Japanese Culture and Food: Nagano
Nagano is one of few prefectures in Japan that doesn’t share a border with the coast. In fact, only seven prefectures (including Nagano) don’t have a direct connection to Japan’s coastline. Nagano is a very mountainous region with a population exceeding two million as of 2019. Like other prefectures in Japan, the capital city shares its name with the prefecture – Nagano city.
In this blog, you can learn about Nagano’s unique culture, as well as the types of food that you’ll encounter if you visit as a tourist.
The many mountain ranges in Nagano lend a lot of beauty to this prefecture, and so Nagano has gained a reputation as a fantastic destination for winter tourism. Nagano hosted the 1998 Winter Olympics too, and this further boosted the prefecture’s status for winter tourism.
You can also learn a lot about traditional Japan. Tsumago and Narai are two rustic villages in Nagano that recreate the ancient samurai culture that Japan is famous for – and these villages do so effortlessly, as they have hardly changed for hundreds of years.
The Matsumoto Castle is another popular destination for tourists looking to indulge themselves in the myth, legends and real history behind the samurai culture of Nagano. The castle is also nicknamed ‘crow-castle’ for its jet-black walls. It functioned between 1508 and 1868 and was wonderfully kept; the majority of the castle exists as it did during its use, although various gates have been rebuilt.
Another popular place for tourism is the Mastushiro Castle, located in the city of Nagano. This castle was opened over fifty years later than the Matsumoto Castle, but its central location in the city of Nagano means that it gets a lot of visitors every year. Like Matsumoto Castle, this area of Nagano City also features a lot of beautiful traditional style roads and buildings – perfect for taking pictures on.
Matsumoto is also famous for selling temari balls – a popular children’s toy in era’s past. This cloth ball is now a popular gift used for interior decoration. It is constructed from vibrantly patterned silk, which is carefully cut and sewn together. When you shake it, a small bell tinkles on the inside. These charming toys make for lovely gifts to friends and family.
Nagano’s mountainous lands have enabled it to procure fantastic winter tourism trade in the modern-day, but in pre-industrial Japan growing food in Nagano was made much harder by the same mountains that make Nagano so unique.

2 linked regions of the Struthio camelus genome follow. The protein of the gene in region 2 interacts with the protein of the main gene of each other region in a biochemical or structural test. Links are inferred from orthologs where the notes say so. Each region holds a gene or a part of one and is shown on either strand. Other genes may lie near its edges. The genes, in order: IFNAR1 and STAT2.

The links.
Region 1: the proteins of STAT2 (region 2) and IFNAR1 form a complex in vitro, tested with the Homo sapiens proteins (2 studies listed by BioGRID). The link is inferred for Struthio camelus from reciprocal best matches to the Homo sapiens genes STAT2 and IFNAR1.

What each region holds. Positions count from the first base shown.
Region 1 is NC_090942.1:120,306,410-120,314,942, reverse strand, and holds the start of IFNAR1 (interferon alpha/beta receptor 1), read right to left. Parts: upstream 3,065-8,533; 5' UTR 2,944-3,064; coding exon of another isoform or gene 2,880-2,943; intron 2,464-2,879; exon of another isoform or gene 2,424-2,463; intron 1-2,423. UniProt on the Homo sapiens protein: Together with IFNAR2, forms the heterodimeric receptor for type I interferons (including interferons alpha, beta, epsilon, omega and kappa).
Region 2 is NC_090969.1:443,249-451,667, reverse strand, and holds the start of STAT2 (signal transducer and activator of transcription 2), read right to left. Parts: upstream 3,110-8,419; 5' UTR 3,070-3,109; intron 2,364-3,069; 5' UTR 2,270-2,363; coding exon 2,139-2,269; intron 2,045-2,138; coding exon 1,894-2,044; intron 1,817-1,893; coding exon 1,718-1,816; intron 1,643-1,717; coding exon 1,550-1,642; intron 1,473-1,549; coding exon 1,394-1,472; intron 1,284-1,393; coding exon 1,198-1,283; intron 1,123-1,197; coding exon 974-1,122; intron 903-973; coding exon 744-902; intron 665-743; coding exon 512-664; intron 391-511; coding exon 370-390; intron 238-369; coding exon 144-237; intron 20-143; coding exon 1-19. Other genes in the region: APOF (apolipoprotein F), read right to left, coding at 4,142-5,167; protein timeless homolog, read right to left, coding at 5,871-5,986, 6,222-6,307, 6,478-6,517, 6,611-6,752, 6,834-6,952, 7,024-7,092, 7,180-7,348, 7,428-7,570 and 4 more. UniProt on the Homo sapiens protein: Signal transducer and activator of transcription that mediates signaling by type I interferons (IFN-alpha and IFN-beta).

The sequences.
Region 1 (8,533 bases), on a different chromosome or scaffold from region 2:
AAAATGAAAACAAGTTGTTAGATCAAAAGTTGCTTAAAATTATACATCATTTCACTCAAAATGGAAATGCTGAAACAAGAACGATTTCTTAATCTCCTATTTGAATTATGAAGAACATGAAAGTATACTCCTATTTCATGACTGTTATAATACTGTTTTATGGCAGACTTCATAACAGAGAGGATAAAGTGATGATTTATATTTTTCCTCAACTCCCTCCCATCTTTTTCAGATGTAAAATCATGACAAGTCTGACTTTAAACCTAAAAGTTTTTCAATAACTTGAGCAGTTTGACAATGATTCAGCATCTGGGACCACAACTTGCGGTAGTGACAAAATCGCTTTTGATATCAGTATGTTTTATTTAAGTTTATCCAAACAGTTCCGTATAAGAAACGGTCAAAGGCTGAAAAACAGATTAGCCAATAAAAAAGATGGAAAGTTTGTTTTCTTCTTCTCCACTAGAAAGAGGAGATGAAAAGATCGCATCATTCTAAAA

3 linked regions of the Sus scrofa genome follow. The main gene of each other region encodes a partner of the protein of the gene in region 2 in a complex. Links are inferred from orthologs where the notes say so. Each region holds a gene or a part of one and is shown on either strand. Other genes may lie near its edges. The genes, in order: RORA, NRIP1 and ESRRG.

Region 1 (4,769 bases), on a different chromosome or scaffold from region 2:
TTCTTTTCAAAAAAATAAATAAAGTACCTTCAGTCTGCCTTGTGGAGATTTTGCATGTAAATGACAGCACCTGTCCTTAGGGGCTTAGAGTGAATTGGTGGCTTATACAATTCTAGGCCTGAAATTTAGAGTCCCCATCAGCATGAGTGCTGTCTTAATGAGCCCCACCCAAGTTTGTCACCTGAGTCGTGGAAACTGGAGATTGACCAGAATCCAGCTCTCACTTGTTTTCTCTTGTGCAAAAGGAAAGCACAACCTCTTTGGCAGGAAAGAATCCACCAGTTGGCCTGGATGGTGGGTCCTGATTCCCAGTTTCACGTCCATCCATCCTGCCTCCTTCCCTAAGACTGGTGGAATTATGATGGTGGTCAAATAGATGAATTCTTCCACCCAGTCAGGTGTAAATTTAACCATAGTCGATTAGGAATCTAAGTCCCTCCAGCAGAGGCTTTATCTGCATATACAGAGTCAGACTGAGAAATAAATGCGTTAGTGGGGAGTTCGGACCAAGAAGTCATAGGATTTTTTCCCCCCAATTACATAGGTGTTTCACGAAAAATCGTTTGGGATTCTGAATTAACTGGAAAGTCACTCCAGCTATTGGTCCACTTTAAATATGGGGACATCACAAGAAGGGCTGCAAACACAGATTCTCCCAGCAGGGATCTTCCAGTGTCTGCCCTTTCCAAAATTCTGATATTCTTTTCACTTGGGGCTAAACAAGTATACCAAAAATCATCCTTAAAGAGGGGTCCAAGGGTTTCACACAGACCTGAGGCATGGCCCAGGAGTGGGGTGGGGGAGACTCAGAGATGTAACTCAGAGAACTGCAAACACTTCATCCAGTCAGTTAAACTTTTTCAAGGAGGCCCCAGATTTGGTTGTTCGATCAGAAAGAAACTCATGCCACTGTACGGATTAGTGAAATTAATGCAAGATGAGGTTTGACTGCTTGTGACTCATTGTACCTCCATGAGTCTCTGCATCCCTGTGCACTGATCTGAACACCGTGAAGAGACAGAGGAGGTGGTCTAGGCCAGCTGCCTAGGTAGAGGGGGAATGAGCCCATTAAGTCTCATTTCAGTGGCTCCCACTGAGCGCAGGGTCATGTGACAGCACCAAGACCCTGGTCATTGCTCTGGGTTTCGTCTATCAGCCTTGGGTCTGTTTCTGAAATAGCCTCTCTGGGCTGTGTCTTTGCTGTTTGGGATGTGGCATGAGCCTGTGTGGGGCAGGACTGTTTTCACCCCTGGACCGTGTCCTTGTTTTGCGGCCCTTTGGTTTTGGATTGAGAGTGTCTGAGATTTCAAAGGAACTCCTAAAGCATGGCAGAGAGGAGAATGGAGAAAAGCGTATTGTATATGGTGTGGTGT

According to JapanTravel, soba’s birthplace is in here, as the earliest records of soba point to Nagano, but this prefecture is famous for soba even now, due to its high-quality soba dishes.
Shinshu soba is a specific brand of soba made in Nagano. There are many features of Nagano’s geography that lends itself well to the production of buckwheat soba noodles and wasabi. One such reason is that there is plenty of volcanic ash soil, which contains plenty of nutrients to help plants grow. The mountainous areas also experience extreme temperature variation, which made it difficult to grow rice but did not impact the growth of buckwheat. As a result, Nagano traditionally relied on soba for a long time as a primary food source, and so it became ingrained in Nagano’s culture.
If you’re visiting Japan in the future but have never tried our delicious cuisine, we recommend that you try one of our soba dishes in our Japanese restaurant in Manchester or our Japanese restaurant in Liverpool. Learn what kinds of dishes are popular before you go so that you can look forward to trying them again in their homeland setting.
We also have a variety of tasting platters if you’re looking for a quick but thorough education on Japanese cuisine.
Like Shinshu soba, oyaki relies on Nagano’s favourite plant – buckwheat. Oyaki is made with buckwheat flour mixed with water, and then this dough is stuffed with locally grown vegetables, seasoned with soy sauce and salt.
Visually, oyaki looks very similar to imagawayaki but the two are not to be confused! Imagawayaki is made from a lighter batter and is actually a dessert. To make things even more confusing, these two dishes are often sold side by side in stores, so it can be difficult to know which to pick if you’re not fluent with Japanese language and culture.
If you’re interested in trying a piece of Japan’s culinary delights from the United Kingdom, you should visit one of our restaurants where you can try expertly crafted Japanese cuisine, without travelling all the way to Japan.
We look forward to seeing you soon!